InternetNZ has released a paper examining different options for blocking undesirable content on the Internet. It sets a high bar for any possible government-mandated restrictions on the Internet, but recommends other options that could be pursued to address the problem.
“We think Internet openness depends on ISPs delivering to users the Internet packets that make the Internet work without interference, discrimination or surveillance,” InternetNZ says.
“In the Internet era, using tools that impact the functioning of core Internet infrastructure has important implications for human rights. This includes the right to free expression, affirmed in New Zealand law as the freedom to seek, receive, and share any kind of information in any form.”
It says government-mandated content restriction by ISPs undermines New Zealanders’ trust in the Internet and any government actions need to be assessed against a high threshold of necessity, proportionality, transparency, accountability and due process by a competent authority.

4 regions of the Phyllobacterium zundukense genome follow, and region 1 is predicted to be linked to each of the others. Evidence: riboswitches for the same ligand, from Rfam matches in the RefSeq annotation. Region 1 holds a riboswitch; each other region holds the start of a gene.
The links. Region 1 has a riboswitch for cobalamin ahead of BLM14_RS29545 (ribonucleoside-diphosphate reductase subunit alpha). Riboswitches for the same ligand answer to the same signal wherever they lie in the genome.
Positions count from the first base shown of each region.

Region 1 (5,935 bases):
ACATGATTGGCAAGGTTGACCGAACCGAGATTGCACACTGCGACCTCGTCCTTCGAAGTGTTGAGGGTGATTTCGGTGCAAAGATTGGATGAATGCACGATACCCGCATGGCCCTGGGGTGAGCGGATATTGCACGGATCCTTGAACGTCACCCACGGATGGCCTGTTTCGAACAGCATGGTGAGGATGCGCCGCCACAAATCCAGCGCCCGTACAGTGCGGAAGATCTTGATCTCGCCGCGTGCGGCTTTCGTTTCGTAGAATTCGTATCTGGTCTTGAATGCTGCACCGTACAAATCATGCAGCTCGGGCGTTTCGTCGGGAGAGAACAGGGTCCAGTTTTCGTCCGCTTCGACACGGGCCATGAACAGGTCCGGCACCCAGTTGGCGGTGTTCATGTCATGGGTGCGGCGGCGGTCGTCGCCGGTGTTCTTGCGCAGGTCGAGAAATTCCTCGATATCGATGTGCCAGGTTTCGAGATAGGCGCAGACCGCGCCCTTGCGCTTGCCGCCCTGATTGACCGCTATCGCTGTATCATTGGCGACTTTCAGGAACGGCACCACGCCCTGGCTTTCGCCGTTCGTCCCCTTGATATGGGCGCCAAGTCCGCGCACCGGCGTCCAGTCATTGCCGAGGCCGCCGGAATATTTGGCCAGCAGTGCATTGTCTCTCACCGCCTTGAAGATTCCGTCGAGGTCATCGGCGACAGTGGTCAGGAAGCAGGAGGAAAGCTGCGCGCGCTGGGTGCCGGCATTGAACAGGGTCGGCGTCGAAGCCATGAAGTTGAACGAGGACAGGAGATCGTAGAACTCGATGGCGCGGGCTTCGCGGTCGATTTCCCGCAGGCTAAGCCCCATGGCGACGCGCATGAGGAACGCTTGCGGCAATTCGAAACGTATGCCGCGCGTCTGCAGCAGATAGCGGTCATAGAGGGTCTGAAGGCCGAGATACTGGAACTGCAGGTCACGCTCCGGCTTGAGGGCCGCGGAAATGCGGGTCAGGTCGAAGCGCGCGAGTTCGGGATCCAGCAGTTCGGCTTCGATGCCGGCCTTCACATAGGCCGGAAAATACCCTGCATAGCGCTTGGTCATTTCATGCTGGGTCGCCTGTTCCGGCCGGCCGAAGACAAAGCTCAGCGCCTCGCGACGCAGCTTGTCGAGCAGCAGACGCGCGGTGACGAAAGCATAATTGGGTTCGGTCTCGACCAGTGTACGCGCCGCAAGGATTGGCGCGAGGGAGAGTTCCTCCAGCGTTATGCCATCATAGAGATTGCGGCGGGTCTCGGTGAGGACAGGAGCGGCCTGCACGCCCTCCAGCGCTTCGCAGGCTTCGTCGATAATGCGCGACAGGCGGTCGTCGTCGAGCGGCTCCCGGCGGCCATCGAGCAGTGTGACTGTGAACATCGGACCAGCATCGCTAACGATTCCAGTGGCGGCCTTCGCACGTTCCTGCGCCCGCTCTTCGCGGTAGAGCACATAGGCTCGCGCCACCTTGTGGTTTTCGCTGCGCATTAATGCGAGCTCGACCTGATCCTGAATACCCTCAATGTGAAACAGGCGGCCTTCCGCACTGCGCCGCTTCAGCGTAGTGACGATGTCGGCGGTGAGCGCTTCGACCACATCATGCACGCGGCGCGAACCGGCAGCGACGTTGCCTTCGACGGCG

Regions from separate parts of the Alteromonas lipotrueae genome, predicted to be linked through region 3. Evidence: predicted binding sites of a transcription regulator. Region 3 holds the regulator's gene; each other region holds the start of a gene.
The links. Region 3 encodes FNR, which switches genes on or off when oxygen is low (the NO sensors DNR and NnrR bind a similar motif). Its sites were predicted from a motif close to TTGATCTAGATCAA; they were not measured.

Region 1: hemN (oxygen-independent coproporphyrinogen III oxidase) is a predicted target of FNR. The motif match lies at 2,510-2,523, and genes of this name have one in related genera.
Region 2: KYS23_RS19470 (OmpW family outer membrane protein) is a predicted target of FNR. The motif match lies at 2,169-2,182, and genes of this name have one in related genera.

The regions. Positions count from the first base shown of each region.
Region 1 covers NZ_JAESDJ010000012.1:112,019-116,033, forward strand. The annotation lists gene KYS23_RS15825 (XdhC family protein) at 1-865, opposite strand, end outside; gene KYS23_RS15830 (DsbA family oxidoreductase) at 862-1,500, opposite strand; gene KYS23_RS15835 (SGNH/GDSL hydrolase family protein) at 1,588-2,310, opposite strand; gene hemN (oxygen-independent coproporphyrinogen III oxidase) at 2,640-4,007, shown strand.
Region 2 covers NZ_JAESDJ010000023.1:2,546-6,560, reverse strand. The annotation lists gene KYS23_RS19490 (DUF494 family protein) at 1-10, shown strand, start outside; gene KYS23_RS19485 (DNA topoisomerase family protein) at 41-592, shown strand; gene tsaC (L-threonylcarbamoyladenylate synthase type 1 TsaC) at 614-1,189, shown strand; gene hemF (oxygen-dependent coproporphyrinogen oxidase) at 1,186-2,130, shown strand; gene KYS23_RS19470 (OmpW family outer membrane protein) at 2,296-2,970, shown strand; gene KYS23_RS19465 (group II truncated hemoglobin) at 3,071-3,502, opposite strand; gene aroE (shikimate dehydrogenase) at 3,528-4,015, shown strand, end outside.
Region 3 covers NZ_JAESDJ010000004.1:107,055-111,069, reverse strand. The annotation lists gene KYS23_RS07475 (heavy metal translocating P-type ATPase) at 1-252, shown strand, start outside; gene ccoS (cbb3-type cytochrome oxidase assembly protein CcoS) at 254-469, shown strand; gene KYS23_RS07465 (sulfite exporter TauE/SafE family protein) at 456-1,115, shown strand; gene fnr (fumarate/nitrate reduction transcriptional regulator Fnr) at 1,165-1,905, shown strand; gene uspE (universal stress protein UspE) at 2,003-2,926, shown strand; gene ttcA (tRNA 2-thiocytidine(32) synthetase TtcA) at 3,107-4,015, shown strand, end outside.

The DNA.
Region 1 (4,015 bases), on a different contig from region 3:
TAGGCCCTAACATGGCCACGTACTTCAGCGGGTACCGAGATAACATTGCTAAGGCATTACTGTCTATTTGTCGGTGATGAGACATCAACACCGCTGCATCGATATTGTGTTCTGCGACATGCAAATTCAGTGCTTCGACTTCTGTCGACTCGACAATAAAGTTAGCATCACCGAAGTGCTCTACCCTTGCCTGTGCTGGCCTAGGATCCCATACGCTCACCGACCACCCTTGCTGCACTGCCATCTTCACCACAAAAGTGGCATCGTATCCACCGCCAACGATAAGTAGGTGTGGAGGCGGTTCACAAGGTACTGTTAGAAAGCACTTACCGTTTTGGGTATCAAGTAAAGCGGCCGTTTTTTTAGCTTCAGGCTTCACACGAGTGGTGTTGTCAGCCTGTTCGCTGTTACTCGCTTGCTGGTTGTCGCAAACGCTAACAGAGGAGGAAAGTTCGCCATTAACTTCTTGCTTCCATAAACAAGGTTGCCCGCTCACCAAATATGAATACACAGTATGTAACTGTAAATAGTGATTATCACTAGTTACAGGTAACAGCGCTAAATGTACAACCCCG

It says any option considered must carefully decide whether the harm prevented is worth the risk that the blocking method might cause to the Internet.
“Make the trade-offs very clear — what is to be gained by implementing filters, and blocking content, versus the risk to core infrastructure.”
InternetNZ warns that any content filtering or blocking proposal faces technical hurdles of implementation, circumvention, and side effects.
It says any legislative options need to be designed on a clear problem definition and should be the least intrusive solution available.
It recommends the option of personal and local network filters and suggests investment into public education and media literacy to increase the effectiveness of such an option.